The great strength of The Threat from Within is that it offers an overview of the threat from Al Qaeda-inspired extremism in Canada by an ‘insider’ from the Canadian intelligence community with direct knowledge of the problem.  As Gurski concludes that the terrorist threats Canada and other nations face cannot be resolved by identifying common characteristics, his approach is to determine how people become involved in terrorism and to explore “what violent radicalization looks like rather than extend the debate over drivers and root causes.”

The media has put forward a variety of factors and influencers as important drivers of terrorist-linked violence.  These include gender and age, poverty, alienation, criminal background, and lack of education and employment. There are others. These elements may be present in some cases (gender and age) but largely absent in others (poverty, education, and employment).  Hence, they explain nothing and are only referenced in cases to which they apply.  As Gurski notes, “The people who radicalized to violence are average Canadians and Westerners.”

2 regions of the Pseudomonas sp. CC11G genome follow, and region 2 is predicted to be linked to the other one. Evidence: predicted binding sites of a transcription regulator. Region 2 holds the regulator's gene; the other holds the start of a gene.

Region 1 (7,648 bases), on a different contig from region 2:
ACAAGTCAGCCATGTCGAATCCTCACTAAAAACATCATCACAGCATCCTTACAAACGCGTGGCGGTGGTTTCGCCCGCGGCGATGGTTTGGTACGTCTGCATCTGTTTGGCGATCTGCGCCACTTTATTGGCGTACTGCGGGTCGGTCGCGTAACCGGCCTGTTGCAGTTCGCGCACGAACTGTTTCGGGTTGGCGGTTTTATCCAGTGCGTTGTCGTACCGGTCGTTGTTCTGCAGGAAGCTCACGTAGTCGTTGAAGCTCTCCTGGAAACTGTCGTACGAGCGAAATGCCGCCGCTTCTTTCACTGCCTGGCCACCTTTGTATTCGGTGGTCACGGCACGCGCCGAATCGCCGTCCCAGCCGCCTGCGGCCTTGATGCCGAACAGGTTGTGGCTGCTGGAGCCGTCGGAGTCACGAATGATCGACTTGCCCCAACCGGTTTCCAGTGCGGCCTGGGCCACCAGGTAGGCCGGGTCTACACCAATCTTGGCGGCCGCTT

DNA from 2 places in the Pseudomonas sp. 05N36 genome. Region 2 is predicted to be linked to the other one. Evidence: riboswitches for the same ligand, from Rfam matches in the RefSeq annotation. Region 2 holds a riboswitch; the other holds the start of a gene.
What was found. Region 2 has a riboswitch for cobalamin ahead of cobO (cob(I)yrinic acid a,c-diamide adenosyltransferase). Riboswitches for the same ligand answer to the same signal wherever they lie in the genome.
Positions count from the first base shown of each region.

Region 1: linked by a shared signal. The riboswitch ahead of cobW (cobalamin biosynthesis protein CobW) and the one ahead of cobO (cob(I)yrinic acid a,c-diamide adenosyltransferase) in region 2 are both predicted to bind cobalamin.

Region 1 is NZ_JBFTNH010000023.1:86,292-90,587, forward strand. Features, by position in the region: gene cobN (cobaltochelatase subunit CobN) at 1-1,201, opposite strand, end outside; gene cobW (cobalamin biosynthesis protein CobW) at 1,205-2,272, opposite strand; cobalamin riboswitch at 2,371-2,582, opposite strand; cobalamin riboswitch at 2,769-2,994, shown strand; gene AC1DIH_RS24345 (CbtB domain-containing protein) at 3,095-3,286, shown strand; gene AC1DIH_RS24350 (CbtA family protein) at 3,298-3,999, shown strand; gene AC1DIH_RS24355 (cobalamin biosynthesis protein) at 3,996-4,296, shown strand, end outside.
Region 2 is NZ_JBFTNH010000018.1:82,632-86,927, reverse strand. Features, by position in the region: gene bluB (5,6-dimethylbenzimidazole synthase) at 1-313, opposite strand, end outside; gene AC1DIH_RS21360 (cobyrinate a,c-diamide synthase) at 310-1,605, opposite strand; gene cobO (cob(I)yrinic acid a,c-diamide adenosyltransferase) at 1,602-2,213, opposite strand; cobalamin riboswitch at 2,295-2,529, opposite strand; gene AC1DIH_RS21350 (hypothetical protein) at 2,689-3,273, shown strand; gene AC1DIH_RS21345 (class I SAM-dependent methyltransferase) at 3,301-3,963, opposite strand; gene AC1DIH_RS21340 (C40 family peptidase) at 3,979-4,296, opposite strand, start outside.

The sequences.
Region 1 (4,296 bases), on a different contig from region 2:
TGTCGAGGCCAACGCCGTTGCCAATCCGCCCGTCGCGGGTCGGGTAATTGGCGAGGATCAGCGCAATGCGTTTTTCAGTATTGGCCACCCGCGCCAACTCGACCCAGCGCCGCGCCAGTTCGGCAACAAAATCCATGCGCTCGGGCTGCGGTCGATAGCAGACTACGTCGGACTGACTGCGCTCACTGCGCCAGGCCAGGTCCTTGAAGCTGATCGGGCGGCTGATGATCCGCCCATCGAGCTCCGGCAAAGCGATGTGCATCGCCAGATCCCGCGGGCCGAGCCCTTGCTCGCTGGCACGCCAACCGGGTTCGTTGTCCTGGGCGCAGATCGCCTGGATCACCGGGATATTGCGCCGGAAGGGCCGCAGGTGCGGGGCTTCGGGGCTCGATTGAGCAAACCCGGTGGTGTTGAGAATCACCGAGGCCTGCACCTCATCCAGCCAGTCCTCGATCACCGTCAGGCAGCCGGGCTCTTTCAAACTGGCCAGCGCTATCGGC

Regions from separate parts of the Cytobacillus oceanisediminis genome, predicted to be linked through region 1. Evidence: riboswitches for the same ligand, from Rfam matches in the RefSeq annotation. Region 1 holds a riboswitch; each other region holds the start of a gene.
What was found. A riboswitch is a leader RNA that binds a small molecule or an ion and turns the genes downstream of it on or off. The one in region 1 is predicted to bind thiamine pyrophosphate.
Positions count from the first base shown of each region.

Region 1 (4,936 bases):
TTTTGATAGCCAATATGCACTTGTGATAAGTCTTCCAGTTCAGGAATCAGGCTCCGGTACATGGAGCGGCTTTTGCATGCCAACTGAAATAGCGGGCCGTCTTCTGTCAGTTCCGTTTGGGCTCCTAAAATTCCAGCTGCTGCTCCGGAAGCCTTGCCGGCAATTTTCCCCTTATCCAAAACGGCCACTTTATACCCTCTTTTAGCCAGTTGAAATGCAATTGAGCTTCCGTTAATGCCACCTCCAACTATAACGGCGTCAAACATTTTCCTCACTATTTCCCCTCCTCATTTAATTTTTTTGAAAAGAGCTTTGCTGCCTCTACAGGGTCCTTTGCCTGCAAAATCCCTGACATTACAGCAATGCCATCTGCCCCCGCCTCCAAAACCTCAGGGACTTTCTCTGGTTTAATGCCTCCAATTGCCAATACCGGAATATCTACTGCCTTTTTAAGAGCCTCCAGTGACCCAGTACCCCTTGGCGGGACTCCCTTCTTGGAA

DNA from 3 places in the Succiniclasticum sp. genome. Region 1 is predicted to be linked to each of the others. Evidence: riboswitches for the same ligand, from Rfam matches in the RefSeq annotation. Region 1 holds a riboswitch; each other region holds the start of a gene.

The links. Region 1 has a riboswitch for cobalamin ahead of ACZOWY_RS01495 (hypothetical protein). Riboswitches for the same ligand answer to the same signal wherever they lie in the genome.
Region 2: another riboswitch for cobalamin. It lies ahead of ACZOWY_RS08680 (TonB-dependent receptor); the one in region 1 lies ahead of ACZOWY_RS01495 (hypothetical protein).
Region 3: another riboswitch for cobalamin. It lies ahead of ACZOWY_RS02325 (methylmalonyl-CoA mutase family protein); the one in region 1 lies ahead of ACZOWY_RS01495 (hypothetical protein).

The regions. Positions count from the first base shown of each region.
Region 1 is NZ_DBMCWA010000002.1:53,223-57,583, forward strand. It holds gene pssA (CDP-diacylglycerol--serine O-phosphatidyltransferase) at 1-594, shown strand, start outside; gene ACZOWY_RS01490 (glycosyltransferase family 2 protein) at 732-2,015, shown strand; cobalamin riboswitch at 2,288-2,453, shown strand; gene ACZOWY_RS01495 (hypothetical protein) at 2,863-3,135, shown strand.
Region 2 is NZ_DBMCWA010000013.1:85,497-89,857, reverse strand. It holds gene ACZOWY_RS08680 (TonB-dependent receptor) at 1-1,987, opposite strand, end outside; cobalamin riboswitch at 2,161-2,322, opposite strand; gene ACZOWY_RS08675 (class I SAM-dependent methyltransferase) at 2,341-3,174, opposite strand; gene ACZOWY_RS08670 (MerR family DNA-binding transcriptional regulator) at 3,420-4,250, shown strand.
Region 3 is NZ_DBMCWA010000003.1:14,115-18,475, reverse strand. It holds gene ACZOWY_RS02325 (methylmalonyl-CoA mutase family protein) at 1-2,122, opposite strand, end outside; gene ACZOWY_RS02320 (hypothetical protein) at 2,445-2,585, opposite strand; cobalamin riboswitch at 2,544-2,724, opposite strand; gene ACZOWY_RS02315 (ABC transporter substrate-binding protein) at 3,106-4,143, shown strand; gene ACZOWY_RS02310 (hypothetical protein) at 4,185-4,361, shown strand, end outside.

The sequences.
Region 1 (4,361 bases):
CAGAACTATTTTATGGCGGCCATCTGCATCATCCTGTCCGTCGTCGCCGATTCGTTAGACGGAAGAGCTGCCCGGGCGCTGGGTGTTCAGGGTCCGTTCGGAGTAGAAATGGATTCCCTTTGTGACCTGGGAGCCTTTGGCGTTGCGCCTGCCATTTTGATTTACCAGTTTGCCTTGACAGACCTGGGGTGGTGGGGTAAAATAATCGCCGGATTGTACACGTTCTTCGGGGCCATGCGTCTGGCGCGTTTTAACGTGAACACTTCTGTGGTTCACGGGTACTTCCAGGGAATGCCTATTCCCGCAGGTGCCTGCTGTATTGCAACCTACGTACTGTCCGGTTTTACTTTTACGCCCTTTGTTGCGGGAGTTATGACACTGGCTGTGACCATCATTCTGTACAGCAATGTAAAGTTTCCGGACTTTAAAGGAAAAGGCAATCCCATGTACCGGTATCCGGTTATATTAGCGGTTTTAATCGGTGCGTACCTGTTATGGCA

Gurski’s important message is that there is no single pathway to al-Qaeda-inspired terrorist violence and no magic formula for identifying potential terrorists among us.  But there are common traits in the process which places a person on the path to terrorism and indicators which can be suggestive of someone embarking on the wrong path.  This is, in fact, the gist of the book.  Gurski offers a list of observable characteristics and behaviours, but it is important to note that the list is intended to be informative not a definitive checklist which will identify a person on the edge of violence.  Persons displaying some of these indicators may be non-violent while terrorists may have displayed only some of the indicators.   Nonetheless, the list is suggestive of situations which should be monitored and where intervention might become necessary. Gurski’s indicators include: